Some also like to point out the economic potentials of friendship with Myanmar. The country’s untapped market is a lucrative destination for U.S. businesses. Myanmar sits on a massive natural gas reserve. It is also rich in minerals. Many in the United States believe that Chinese companies should not enjoy unfettered access to Myanmar’s natural resources. The United States must challenge China in its sphere of influence.

These arguments are not without merit. One of the core tenets of American foreign policy has been the protection and expansion of U.S. commerce interests. When a strategic rivalry with a peer is added to the mix, it becomes all the more important for Washington to invest in a relationship. Myanmar ticks all these boxes.

Despite all, it appears concerned people at the state department tend to attach more importance to Myanmar than what it actually deserves. The Burmese junta has committed crimes against humanity, rendered close to a million Rohingyas stateless — and, subsequently, refugees. The longer this unresolved issue lingers, the more problematic it becomes for the United States. Armed conflicts, terrorism, and illegal immigration are to name a few.

Worse, the quasi-civilian government in Nay Pyi Taw has expressed no visible signs of remorse. It continues to flout international norms as Pompeo pointed out in his remarks while detailing the travel embargo on the army henchmen. Hardly any evidence shows the Burmese regime’s intention to reciprocate the generosity shown by the United States. Therefore, Washington should not give Myanmar — or any country — reason to believe that the incentives it offers are unsparing and unaccounted for.

President Barack Obama gave away the leverage over Myanmar, namely sanctions, that his successor could have benefited from. Perhaps he did that in a bid to help Myanmar unlock its potential or simply to leave a legacy for himself. However, it does not mean targeted sanctions should stay out of questions for an indefinite period.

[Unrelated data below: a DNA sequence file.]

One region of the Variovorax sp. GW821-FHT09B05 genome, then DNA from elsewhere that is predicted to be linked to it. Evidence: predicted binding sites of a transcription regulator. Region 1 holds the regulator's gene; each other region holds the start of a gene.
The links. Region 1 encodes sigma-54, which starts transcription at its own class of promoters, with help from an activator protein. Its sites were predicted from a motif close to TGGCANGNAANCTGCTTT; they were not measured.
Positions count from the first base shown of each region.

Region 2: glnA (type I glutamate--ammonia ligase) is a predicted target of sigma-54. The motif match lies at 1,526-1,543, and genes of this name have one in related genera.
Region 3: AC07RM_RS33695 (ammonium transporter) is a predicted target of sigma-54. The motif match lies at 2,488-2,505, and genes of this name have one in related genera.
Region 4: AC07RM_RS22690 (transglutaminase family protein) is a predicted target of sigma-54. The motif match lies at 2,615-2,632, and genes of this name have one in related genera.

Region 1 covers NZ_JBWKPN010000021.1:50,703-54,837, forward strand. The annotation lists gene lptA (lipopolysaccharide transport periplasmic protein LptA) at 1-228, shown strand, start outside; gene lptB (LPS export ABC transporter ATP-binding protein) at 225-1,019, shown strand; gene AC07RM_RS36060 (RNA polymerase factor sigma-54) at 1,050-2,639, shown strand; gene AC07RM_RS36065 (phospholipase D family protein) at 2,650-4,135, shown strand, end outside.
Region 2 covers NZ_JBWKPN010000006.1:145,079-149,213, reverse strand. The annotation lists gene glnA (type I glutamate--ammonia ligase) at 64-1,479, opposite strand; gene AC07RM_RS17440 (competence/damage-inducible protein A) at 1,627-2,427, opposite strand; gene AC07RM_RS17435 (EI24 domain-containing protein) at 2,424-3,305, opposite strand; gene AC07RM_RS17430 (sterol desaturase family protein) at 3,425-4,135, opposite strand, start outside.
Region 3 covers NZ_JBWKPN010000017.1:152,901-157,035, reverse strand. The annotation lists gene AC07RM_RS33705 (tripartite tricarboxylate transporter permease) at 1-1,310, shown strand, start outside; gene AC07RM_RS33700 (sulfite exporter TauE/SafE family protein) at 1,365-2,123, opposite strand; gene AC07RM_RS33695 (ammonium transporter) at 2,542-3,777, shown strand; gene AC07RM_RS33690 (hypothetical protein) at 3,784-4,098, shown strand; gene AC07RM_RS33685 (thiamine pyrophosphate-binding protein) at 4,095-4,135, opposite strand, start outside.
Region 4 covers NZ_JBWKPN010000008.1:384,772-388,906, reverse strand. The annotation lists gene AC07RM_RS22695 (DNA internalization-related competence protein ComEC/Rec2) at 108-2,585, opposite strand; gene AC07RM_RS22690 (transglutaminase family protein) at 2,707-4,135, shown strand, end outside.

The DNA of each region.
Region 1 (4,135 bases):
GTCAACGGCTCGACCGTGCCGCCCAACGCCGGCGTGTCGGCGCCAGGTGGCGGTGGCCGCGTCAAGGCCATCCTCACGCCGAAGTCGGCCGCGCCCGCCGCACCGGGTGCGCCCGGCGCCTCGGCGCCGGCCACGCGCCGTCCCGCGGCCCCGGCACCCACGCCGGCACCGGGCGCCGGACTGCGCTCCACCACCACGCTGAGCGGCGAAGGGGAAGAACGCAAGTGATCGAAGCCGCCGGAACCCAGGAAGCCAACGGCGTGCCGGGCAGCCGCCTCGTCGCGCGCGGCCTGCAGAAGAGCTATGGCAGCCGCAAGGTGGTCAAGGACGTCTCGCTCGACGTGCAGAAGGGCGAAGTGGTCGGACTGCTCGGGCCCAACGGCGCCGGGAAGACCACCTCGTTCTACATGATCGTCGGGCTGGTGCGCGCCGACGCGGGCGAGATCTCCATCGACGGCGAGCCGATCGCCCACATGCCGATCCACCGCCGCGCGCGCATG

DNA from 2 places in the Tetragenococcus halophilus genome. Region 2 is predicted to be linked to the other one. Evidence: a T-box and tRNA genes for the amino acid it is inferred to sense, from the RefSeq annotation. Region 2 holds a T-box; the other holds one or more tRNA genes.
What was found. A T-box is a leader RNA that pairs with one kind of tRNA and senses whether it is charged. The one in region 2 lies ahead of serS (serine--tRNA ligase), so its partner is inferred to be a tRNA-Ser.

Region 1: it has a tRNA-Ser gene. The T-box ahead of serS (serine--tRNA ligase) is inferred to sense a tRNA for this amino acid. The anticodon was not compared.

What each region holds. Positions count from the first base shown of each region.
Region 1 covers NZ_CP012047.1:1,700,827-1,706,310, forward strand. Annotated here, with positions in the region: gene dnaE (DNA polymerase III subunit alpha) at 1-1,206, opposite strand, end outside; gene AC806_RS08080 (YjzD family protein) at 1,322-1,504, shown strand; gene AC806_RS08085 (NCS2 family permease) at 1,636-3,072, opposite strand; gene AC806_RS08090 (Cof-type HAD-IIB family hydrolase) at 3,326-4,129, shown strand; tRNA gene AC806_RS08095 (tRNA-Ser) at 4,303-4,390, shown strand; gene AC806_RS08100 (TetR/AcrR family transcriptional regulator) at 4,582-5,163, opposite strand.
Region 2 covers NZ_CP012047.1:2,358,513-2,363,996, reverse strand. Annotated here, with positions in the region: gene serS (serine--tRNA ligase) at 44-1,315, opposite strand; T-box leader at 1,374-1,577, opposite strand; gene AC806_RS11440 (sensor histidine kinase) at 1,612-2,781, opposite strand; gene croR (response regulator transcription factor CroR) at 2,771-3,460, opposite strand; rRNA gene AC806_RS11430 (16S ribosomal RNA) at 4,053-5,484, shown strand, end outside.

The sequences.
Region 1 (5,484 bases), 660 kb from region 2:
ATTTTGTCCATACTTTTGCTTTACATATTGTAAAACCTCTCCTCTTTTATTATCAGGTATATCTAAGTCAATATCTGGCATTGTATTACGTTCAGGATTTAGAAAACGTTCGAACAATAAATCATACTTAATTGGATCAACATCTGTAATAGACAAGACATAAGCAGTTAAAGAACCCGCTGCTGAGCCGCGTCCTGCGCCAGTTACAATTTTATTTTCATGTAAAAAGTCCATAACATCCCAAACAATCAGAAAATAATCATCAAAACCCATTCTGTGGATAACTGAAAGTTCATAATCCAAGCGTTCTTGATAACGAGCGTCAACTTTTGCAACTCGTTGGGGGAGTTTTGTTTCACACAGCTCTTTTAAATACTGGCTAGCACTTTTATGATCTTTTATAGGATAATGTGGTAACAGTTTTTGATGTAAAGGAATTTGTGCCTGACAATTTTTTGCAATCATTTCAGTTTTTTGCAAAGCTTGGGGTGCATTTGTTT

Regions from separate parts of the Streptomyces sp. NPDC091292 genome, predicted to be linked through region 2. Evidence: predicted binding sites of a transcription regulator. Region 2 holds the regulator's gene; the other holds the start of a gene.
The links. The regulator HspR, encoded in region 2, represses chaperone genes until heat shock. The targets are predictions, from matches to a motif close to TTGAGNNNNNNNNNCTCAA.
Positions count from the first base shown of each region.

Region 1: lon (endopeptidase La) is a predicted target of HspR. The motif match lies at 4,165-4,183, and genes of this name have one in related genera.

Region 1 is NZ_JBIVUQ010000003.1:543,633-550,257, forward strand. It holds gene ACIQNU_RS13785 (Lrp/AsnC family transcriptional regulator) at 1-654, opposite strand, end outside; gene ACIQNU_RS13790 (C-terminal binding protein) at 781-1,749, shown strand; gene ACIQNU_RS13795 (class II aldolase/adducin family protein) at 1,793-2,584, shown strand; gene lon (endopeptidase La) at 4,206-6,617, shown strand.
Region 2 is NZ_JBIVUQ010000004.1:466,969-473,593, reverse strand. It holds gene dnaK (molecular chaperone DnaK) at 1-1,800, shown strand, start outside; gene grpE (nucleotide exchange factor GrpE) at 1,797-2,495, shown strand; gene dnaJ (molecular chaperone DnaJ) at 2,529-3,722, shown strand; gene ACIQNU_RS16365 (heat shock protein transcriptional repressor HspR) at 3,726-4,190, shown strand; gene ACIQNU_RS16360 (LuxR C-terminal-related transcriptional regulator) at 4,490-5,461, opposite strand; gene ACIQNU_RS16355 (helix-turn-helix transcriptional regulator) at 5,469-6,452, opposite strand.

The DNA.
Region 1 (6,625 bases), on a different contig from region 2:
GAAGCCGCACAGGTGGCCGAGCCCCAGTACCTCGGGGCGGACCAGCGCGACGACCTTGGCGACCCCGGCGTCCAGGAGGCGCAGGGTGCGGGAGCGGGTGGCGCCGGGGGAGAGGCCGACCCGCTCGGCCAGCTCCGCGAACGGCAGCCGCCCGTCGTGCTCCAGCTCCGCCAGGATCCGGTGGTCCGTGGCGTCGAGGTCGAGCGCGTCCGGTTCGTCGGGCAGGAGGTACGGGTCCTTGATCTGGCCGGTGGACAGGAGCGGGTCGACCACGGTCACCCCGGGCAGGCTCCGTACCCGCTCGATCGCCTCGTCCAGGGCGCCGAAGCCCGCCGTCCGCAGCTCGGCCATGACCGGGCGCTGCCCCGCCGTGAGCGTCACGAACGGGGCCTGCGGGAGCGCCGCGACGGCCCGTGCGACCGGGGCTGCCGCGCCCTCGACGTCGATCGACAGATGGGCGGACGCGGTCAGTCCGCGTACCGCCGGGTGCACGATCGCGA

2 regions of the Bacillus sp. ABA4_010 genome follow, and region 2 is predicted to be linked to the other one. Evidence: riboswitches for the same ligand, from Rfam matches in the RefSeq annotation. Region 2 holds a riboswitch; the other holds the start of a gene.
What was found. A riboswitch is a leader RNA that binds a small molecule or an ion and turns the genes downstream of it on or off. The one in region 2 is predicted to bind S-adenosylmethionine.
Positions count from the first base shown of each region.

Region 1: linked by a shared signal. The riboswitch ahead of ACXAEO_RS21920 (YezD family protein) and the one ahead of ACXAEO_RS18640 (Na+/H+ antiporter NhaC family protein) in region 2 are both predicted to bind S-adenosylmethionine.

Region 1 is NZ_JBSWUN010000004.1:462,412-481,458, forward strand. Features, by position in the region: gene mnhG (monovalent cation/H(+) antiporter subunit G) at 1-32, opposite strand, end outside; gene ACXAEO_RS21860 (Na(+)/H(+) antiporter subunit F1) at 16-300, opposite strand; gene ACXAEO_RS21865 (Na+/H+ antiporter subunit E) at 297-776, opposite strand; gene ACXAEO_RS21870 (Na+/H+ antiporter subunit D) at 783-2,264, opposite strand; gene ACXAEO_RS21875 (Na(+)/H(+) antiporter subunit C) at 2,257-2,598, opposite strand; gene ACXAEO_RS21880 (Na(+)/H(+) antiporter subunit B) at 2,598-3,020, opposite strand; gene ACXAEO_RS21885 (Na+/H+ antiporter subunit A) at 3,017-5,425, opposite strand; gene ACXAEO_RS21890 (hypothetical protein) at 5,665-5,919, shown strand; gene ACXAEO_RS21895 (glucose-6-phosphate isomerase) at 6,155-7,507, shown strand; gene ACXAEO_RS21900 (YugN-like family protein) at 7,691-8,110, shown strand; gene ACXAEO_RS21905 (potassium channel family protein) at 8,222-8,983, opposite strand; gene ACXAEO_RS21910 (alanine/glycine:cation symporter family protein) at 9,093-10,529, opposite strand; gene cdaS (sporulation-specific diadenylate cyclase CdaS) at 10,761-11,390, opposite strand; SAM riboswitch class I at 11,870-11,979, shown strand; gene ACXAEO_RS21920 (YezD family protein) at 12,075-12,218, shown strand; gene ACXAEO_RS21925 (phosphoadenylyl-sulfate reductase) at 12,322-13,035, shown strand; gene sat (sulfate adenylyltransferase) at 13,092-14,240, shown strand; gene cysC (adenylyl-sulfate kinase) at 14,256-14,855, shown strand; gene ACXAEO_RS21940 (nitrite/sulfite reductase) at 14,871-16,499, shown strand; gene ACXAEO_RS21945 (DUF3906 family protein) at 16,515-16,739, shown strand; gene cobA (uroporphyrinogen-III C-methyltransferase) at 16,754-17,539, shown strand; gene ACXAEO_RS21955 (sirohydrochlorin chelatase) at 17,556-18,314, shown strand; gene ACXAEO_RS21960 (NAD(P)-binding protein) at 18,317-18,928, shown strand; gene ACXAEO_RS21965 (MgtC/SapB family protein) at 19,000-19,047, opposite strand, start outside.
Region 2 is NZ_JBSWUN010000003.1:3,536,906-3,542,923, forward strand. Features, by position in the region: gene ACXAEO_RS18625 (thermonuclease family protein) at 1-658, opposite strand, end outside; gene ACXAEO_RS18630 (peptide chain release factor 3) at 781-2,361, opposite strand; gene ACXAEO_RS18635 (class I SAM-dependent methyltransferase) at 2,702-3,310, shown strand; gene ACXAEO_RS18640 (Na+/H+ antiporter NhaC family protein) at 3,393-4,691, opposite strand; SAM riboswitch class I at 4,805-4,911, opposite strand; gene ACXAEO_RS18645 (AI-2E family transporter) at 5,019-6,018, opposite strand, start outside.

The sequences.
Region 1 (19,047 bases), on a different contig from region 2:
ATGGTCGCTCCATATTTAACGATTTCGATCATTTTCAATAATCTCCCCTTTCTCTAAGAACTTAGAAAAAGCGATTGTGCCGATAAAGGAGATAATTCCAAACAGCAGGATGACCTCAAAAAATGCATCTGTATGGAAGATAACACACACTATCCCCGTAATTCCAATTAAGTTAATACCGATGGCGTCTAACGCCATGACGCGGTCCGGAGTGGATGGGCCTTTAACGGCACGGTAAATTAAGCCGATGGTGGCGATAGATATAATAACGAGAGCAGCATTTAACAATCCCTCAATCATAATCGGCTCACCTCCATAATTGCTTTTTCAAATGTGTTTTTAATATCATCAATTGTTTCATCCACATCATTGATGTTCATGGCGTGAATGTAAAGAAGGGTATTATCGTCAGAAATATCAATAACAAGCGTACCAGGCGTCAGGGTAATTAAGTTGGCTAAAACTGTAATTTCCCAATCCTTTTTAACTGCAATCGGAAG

Indeed, it is time Washington revisited its Myanmar policy and signaled preparedness to take meaningful actions in the absence of a lack of progress on the Burmese regime’s part. Vice President Mike Pence pressed Aung San Suu Kyi, who is in cahoots with the junta, for her country’s inability to ensure human rights and freedom of speech. Pompeo should follow suit, if nothing else, for the sake of his evangelical faith.

The Trump administration’s commitment towards human rights has come under sharp criticism — both at home and abroad. Myanmar can offer an avenue to redress some of those concerns. All it requires is a clear intent to take concrete actions based on credible information. Fortunately, there is no paucity of information about the heinous crimes that Myanmar’s army continues to commit, making it easier for the Trump administration to label them for what they are: genocide. The policy options will certainly become much more apparent.

Arafat Kabir is a graduate student of political science at the University of Utah. He writes about South Asian politics, defense, and business with a special focus on Bangladesh. He is a contributor to Forbes Asia. His articles have also published in media outlets, including The Washington Post, The Wall Street Journal, The Diplomat, and The National Interest. He can be reached on Twitter at @ArafatKabirUpol. To read more of his reports — Click Here Now.

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If there is one foreign policy area where the Trump administration has fallen far too short on living up to its promise, that would be Myanmar.
trump, pence, myanmar, rohingya
1037
2019-59-05
Monday, 05 August 2019 04:59 PM